ages 8 – 11


The Can Man
by Laura Williams, illustrated by Craig Orback. Lee and Low, 2010, $18.95

Tim is trying to earn money for a new skateboard by picking up empty soda cans and trading them for cash at the redemption center. But he has competition: an elderly homeless man whom the neighborhood calls The Can Man. Tim’s parents, though, always refer to him as Mr. Peters and explain his job loss to their son. Sensory details—the seasonal chilliness, the dampness of rain, the clank of cans and stink of garbage—help the reader enter the scene and, like Tim, experience empathy for Mr. Peters. The oil paintings add to this effect, visually contrasting the boy’s thick, bright jacket to the man’s thin, tattered coat, the warmth of Tim’s kitchen to the rainy streets of The Can Man. This compassionate, skillfully written story builds to a satisfying, believable conclusion—and gives young readers much to think about and act upon.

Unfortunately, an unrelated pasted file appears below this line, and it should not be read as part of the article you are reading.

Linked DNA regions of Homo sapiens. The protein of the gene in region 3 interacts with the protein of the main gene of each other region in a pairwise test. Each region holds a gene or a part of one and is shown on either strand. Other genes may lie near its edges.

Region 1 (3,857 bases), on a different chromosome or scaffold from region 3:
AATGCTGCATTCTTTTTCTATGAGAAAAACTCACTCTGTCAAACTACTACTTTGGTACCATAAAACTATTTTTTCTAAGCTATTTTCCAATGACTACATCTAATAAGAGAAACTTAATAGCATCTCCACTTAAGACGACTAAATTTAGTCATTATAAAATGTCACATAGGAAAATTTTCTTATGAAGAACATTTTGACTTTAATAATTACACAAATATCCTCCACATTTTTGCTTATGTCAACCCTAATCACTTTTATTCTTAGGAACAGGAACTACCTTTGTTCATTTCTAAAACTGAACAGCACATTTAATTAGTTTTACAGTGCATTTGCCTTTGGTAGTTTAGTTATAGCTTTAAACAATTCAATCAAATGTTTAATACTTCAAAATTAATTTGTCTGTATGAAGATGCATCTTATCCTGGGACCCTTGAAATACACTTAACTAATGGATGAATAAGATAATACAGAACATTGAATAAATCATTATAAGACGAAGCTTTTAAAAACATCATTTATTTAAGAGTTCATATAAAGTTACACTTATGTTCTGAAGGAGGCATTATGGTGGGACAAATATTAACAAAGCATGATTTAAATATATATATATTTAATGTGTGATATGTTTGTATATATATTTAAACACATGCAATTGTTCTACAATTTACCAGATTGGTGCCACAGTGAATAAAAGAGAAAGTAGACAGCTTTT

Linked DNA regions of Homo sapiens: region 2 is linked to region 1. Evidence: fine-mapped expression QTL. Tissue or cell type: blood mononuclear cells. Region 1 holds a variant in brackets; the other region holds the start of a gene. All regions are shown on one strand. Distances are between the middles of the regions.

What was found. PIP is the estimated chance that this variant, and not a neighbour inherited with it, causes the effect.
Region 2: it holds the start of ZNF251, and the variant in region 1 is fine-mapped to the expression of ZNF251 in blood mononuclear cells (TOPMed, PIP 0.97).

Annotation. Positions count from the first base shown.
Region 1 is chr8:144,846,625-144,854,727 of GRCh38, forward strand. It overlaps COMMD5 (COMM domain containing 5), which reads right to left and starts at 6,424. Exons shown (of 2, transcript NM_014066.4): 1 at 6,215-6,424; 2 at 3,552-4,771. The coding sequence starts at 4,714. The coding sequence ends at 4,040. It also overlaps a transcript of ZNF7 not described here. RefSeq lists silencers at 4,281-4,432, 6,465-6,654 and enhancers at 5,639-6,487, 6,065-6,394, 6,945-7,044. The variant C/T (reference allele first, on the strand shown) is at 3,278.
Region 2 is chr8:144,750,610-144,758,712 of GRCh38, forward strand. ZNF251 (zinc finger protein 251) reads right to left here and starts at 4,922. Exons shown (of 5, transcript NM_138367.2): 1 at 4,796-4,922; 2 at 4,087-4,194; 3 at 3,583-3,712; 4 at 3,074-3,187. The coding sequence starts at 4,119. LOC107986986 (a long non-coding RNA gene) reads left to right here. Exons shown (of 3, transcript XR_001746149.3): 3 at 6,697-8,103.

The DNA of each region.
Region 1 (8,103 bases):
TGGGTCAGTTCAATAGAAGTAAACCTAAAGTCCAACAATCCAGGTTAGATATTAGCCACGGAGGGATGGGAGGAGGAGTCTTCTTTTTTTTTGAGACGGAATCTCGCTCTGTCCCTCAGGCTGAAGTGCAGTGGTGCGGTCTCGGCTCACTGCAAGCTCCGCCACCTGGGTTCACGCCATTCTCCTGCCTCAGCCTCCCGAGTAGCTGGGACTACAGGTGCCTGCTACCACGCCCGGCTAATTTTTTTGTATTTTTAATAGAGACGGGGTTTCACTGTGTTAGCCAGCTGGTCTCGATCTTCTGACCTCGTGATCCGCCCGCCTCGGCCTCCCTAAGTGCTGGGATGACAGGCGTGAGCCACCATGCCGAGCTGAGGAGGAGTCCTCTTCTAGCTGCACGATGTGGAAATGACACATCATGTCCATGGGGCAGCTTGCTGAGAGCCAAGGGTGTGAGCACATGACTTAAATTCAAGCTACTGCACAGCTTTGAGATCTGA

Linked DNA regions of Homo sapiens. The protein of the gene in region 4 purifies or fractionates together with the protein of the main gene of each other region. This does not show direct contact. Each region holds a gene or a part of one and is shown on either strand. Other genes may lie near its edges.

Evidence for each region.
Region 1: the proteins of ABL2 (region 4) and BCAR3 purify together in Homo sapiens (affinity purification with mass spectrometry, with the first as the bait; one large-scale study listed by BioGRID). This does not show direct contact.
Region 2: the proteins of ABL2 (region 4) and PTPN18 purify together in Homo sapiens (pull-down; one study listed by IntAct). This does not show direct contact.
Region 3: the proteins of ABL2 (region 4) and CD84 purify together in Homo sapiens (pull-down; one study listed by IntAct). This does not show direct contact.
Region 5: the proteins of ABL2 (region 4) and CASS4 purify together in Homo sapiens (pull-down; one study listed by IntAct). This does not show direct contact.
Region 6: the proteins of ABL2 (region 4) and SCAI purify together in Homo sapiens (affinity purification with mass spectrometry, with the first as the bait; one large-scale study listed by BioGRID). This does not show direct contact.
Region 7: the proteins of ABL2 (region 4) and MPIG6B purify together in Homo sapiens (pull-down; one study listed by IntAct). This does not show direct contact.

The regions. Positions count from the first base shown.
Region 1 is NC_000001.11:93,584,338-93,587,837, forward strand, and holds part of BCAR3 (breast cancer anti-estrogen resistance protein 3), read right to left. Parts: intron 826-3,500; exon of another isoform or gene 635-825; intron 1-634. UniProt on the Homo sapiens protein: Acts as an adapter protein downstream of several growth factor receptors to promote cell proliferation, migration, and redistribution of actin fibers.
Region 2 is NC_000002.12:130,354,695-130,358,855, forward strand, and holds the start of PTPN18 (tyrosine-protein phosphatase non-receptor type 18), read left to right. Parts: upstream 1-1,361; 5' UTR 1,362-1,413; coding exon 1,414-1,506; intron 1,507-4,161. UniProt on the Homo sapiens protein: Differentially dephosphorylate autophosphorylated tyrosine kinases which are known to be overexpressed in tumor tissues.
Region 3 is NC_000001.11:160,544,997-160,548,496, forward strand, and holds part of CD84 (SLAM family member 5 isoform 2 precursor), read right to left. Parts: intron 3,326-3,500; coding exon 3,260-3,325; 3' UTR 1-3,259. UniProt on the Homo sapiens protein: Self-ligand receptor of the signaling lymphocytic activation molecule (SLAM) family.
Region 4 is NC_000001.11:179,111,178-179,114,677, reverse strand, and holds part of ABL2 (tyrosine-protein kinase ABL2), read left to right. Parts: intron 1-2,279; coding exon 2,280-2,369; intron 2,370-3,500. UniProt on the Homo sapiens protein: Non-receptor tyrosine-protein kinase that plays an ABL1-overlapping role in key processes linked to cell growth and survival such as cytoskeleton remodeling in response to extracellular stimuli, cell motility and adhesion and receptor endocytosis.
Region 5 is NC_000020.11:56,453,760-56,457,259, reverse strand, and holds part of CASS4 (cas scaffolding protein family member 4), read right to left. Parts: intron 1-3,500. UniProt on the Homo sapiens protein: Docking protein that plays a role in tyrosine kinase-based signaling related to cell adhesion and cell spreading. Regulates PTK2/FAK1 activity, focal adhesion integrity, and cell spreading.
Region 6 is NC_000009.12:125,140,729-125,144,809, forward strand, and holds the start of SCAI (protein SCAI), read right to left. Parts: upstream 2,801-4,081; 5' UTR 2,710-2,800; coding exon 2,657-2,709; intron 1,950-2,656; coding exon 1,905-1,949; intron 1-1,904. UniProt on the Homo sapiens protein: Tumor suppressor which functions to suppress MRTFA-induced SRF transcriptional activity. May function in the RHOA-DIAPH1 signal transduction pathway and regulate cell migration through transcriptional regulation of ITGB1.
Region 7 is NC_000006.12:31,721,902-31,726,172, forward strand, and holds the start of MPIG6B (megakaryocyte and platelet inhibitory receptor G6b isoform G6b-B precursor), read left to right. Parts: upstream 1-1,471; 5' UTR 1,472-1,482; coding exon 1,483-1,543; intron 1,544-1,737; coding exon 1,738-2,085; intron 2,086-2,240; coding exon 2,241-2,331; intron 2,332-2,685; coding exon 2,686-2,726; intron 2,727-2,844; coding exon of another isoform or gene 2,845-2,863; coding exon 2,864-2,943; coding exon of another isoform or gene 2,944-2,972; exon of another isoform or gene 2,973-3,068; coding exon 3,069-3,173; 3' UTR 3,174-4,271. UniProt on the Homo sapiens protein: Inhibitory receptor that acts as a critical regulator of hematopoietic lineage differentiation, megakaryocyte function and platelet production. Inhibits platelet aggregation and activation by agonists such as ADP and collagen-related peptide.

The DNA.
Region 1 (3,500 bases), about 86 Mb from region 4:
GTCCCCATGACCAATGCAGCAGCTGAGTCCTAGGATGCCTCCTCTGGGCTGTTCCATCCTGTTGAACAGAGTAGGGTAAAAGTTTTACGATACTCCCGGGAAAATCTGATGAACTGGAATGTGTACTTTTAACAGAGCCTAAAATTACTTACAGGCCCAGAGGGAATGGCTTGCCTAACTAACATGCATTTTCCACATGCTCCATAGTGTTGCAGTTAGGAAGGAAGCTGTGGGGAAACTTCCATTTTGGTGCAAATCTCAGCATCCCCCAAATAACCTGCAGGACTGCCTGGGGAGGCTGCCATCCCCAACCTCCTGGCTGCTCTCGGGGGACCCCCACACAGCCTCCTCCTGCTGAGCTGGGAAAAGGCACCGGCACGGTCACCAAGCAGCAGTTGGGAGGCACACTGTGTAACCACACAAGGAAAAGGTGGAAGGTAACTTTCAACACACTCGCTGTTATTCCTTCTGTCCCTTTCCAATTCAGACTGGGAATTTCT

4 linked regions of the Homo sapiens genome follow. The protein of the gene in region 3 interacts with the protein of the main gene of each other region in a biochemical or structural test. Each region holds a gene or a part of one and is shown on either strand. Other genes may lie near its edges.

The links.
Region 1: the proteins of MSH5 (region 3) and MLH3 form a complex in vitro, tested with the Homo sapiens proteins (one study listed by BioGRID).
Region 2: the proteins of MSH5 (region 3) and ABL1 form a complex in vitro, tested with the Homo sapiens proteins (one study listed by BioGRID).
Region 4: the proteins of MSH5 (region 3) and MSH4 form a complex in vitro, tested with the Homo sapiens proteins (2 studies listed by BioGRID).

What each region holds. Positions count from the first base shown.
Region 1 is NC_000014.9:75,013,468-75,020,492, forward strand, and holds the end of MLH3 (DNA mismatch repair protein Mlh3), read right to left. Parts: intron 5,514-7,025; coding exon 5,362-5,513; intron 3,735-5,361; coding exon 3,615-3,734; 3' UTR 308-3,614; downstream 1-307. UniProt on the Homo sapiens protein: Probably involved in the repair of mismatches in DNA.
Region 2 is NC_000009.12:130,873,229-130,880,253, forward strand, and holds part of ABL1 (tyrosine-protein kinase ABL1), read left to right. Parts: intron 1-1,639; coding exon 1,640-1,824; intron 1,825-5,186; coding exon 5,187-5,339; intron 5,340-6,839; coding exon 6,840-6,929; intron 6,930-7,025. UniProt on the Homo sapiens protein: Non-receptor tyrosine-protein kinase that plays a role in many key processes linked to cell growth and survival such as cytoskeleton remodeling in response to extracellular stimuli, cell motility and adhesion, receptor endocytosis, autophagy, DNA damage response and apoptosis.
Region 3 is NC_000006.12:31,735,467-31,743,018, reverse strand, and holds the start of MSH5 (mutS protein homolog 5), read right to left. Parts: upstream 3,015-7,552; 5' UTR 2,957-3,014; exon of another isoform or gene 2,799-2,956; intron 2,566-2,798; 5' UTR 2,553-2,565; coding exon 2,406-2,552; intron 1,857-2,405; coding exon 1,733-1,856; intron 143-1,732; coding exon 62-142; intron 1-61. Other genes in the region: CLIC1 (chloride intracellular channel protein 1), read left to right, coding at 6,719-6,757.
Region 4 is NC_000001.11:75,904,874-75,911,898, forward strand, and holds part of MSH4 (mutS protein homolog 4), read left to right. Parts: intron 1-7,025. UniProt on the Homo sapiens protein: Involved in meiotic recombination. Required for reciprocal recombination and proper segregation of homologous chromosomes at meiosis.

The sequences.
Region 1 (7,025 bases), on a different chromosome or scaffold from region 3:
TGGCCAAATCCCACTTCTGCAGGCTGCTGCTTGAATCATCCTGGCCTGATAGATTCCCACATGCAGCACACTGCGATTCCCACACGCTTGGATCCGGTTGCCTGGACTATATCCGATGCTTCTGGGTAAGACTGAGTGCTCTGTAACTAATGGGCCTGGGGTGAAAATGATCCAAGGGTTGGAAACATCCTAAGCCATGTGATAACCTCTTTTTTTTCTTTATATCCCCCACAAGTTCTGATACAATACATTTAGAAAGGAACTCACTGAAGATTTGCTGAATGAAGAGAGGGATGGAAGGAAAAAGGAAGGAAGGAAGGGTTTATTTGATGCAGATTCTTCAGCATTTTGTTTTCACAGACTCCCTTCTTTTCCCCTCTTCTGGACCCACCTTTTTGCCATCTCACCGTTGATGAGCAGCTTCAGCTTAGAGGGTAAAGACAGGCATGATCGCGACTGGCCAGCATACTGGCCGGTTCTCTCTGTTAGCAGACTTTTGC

Soar, Elinor!
by Tami Lewis Brown, illustrated by Francois Roca. Farrar Straus Giroux, 2010, $16.99

The language of Washington author Tami Lewis Brown spins and soars in this picture-book biography of pioneering aviatrix Elinor Smith. A pilot herself (as well as a former school librarian), Brown captures both the thrill of flight—“the ground fell away … [c]louds broke and shafts of sunlight bathed the fields”—and Elinor’s indomitable spirit. In 1917, 6-year-old Elinor’s dream of being a pilot bucks societal conventions but that deters neither the spunky girl nor her supportive parents. Elinor begins taking flying lessons at 10, solos at 15 and is soon breaking aviation records. At the age of 17, she accepts a dangerous challenge from a scoffing male pilot: fly under the four bridges of New York’s East River. Suspense mounts as Elinor plans her route and deals with sudden obstacles at each bridge. Oil paintings by Francois Roca enhance the real-life drama through stunning aerial vistas, close-ups of Elinor’s determined face and broader views of excited onlookers. An older Elinor is quoted in the book’s Author’s Note: “Children must be allowed to dream and have a horizon to work toward.” Through Soar, Elinor! youngsters today have a model of someone who dreamed big, worked hard and accomplished much.